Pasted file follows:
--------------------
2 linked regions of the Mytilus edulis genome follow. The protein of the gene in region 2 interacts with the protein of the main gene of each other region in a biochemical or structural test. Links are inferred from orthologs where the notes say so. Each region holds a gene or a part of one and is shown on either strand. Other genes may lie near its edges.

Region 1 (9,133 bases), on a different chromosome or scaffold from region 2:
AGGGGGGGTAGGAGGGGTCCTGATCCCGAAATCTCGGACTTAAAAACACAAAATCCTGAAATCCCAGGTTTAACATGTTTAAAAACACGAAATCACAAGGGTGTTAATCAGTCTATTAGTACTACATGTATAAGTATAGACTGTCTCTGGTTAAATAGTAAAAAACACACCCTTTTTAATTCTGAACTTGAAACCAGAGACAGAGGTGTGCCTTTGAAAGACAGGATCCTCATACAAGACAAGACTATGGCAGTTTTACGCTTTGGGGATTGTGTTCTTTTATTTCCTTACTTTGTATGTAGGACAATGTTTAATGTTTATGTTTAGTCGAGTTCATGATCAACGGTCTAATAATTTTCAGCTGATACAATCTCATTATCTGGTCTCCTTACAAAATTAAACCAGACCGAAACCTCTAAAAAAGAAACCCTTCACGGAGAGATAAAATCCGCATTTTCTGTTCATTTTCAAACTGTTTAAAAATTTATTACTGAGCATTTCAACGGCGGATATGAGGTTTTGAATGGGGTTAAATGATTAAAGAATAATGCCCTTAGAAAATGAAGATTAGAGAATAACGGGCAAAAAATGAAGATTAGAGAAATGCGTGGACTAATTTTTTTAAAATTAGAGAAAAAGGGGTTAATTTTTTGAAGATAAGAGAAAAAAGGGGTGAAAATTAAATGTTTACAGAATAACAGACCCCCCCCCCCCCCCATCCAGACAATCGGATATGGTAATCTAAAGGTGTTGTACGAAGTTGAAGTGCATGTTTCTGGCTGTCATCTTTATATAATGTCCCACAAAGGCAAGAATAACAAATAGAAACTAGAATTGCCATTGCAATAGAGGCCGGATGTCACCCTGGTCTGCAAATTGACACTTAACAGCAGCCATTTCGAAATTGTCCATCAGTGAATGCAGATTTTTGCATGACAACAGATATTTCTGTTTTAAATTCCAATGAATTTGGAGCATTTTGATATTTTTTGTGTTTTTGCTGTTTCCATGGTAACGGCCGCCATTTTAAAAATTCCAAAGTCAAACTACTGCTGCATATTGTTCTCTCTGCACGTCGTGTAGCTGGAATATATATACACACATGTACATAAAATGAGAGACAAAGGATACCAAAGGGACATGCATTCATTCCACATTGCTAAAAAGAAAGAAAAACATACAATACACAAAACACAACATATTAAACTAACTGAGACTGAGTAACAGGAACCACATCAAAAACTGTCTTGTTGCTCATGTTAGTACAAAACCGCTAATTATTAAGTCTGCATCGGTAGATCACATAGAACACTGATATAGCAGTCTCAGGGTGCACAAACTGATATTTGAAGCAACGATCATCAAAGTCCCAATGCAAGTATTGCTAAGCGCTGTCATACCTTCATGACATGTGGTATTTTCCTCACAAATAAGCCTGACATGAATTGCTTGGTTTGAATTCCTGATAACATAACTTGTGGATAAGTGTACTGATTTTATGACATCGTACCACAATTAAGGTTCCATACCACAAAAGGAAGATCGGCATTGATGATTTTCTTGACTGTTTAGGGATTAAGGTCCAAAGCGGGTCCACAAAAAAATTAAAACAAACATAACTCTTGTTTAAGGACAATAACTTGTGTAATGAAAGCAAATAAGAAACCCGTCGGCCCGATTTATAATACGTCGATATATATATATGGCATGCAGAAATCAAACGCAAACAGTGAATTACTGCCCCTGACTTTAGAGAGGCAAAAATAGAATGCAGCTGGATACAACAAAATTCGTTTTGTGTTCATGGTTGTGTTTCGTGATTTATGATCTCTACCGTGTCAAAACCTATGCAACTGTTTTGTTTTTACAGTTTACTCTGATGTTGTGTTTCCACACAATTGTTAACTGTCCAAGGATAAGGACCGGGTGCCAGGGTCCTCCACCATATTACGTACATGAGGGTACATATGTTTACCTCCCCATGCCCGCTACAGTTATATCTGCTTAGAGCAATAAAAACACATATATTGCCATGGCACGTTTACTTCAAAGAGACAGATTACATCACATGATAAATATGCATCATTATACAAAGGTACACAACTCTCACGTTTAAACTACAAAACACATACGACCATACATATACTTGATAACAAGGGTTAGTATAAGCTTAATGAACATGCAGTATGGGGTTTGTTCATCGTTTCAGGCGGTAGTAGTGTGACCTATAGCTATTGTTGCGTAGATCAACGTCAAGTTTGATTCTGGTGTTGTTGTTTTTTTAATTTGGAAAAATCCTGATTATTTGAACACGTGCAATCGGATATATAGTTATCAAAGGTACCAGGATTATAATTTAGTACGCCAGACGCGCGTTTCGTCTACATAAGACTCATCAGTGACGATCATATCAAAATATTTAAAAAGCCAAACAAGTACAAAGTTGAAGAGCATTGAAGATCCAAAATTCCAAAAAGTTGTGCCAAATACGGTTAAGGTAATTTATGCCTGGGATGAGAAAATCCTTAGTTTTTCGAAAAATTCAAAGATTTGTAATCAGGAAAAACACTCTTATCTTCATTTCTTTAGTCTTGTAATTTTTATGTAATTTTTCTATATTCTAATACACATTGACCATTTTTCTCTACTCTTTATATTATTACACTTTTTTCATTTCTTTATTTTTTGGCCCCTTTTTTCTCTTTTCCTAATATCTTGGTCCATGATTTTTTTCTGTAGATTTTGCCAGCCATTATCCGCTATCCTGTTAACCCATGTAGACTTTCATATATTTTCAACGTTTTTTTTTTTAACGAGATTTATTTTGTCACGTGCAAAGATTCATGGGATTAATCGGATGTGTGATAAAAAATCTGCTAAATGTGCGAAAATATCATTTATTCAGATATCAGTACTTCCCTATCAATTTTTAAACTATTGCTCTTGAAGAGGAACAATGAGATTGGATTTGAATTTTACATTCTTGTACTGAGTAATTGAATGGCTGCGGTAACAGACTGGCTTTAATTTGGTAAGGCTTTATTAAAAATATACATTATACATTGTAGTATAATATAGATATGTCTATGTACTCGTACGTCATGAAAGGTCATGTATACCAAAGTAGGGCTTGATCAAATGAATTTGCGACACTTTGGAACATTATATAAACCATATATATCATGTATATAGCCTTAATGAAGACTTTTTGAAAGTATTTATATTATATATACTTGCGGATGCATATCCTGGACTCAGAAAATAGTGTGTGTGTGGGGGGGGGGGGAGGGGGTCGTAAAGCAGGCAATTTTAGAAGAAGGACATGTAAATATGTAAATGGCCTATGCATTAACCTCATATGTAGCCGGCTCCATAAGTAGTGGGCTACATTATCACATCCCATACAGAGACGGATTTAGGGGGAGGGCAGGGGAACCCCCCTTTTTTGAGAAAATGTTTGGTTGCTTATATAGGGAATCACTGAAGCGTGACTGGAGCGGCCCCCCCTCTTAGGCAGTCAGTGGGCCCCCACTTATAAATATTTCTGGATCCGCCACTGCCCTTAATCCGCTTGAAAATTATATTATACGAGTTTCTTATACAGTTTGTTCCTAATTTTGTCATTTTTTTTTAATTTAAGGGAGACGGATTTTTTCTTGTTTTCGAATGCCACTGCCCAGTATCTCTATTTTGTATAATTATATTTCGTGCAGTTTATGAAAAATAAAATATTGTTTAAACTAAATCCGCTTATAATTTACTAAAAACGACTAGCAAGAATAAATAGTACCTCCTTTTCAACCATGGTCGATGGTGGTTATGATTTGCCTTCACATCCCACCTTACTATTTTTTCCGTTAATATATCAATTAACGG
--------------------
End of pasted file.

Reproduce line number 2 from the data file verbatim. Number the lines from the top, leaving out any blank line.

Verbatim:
Region 1 (9,133 bases), on a different chromosome or scaffold from region 2: